4 Week Series
Week 1: Divine Persona
Psychiatrist Gerald May begins his book Addiction and Grace with a bold statement: “I am convinced that all human beings have an inborn desire for God” (Addiction and Grace [San Francisco: Harper & Row, 1988], 1). Although we in the church live with such hope, the universality of May’s statement often is counter to our experience.
The intensity of our desire for a relationship with God is manifested in our prayer life. Prayer is our human response to the awareness of God. The disciples’ request that Jesus teach them to pray resonates with our own passion for prayer. We thirst for the same relationship with God. Jesus’ prayer encourages his disciples to think of God metaphorically. When you pray, said Jesus, address God as you would your parent.
Developing a meaningful image of God is crucial. Our series on prayer begins with our image of God and moves through some of the challenges postmodern people encounter in their relationship to God. In the end, we hope to be able to make a greater investment in prayer.
Jesus’ investment in prayer was both personal and private. Luke offers frequent references to Jesus praying, and almost always in isolated places. Matthew introduces the Lord’s Prayer with instructions from Jesus to “go into your room and shut the door and pray to your Father who is in secret” (Matthew 6:6). As Jesus does, we also can have an intimate relationship with God in prayer.
Our image of prayer from scripture and church history is that it is personal and private. In the postmodern church, the model for prayer remains the contemplative life, sheltered from cultural influences. Spirituality, especially prayer, we see juxtaposed to culture.
Our church culture brings together several generations, each with different perspectives and different expectations. The collision of these generations creates at least four postmodern cultural challenges to a healthy prayer life.
The tragedy of 9/11 has drawn America into a world of chaos. Safety and security are tenuous. Our sense of identity has also changed. We no longer see ourselves as primarily from white European ancestry, nor are we isolated. The world has come to live as our neighbor.
Technological advances contribute to our global community. We live in an instant culture with satellite communications, computers, and mobile phones. We even follow our wars instantly on television. Fast food and credit are ways of our fast-paced life. We are an impatient people.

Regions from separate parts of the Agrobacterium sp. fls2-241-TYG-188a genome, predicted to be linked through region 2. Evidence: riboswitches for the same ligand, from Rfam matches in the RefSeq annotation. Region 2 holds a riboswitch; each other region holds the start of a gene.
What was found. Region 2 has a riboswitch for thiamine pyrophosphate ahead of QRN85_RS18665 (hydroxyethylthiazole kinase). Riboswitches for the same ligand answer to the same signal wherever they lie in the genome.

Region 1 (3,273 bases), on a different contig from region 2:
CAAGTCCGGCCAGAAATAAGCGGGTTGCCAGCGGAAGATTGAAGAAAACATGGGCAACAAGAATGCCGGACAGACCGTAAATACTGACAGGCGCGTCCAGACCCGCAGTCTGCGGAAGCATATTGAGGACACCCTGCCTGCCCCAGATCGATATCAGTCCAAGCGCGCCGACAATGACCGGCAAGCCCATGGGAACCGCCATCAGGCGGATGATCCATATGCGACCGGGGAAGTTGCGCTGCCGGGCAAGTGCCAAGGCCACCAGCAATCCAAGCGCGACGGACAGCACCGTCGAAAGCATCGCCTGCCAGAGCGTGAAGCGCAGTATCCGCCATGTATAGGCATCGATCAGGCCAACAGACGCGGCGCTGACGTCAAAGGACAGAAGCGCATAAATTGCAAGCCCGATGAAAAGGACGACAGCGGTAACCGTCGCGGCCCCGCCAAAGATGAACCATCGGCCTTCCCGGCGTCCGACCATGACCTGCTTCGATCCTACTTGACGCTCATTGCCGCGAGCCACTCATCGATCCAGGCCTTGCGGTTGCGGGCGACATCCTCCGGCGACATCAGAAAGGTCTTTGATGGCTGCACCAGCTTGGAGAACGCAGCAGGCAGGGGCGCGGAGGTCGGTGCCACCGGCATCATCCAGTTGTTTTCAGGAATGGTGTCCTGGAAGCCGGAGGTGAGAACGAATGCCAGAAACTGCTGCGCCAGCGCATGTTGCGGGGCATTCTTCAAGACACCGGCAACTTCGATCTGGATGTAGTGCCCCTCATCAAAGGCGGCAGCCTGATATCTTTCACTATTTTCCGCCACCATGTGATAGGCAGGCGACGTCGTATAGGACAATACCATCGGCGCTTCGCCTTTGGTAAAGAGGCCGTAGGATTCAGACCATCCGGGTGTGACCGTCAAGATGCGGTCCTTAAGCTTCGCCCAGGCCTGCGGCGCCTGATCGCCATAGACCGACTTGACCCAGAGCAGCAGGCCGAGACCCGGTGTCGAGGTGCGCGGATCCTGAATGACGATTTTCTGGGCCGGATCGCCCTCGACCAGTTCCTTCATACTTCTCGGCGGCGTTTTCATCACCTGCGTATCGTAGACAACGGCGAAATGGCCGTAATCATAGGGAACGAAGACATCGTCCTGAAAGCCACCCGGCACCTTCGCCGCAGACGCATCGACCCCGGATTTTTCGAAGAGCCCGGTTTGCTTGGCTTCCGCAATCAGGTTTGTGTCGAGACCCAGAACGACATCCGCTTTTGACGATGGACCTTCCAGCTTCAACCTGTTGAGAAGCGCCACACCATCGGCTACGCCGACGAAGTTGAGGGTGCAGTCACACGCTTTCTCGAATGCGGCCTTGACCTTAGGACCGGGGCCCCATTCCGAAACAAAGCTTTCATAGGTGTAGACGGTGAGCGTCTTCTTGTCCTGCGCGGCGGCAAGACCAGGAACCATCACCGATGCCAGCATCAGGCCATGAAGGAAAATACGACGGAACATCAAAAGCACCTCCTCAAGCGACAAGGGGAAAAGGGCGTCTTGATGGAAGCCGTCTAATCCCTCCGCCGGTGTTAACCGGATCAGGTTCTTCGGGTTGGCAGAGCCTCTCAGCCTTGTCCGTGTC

Technology is at the core of our culture and our expectations for the future. With space stations, moon explorations, and trips to Mars, there seem to be no limits to what technology can provide. Americans believe medical research will ultimately find a cure for all disease. Education has been the door to social improvement for the last fifty years. Our culture believes there is no problem too large for human resourcefulness. We believe human resources through technology will be able to solve all future problems.
Socially, however, relationships are changing. Families are scattered and shattered. We build relationships on how they personally benefit us.
Our prayer life is affected by the cultural impact of perceived universal chaos, instant gratification, unequivocal trust in human ingenuity through technology, and relationships grounded in personal gratification. In an instant society, we expect prayer to produce instant results. Prayer, however, runs counter to our egocentric society. Prayer is about our relationship to God and other people. “Father, hallowed be your name. Your kingdom come. . . . And forgive us our sins, for we ourselves forgive everyone indebted to us” (Luke 11:2, 4). Prayer is about a covenant relationship with God and with all of God’s creation.
Our high-tech culture approaches prayer with skepticism. In this chaotic and confusing world, human resourcefulness offers more hope than “a god” who has created this mess. Yet Gerald May is right, there is still part of our soul that believes God is the ultimate answer.
The biblical story is about translating the mysterious creator God into an intimate friend. Our creation stories in Genesis personalize God, making the creator walk the garden with Adam and Eve. Moses tried to personalize the God of the burning bush.
Jesus is God’s response, the incarnation of God and the reflection of the divine persona. Jesus said, “Whoever has seen me has seen the Father” (John 14:9). In Christ, the image of and relationship with God became concrete. If we relate to God through human characteristics, it becomes possible for us to imagine God as a friend. But if our experience lacks positive relationships, it may be difficult to develop a trusting relationship with God through prayer. How can one imagine a loving God when life has offered mainly abuse, trauma, and isolation in relationships?
The most common prayer, the Lord’s Prayer, is an intimate communication with a friend, which can be difficult for postmodern people. How can we use intimate language as toward a parent when we have no model of parental love? How can we pray that we will forgive others when our personal needs have not been met? God’s created world seems chaotic rather than peaceful. How can such a God be trusted more than human ingenuity?
A major postmodern obstacle to our response to the awareness of God is our image of God. To imagine God as a divine person—as a friend— narrows the gap between the divine and the human. Only with a divine friend will a trusting relationship in prayer be possible and our soul’s sincere desire satisfied.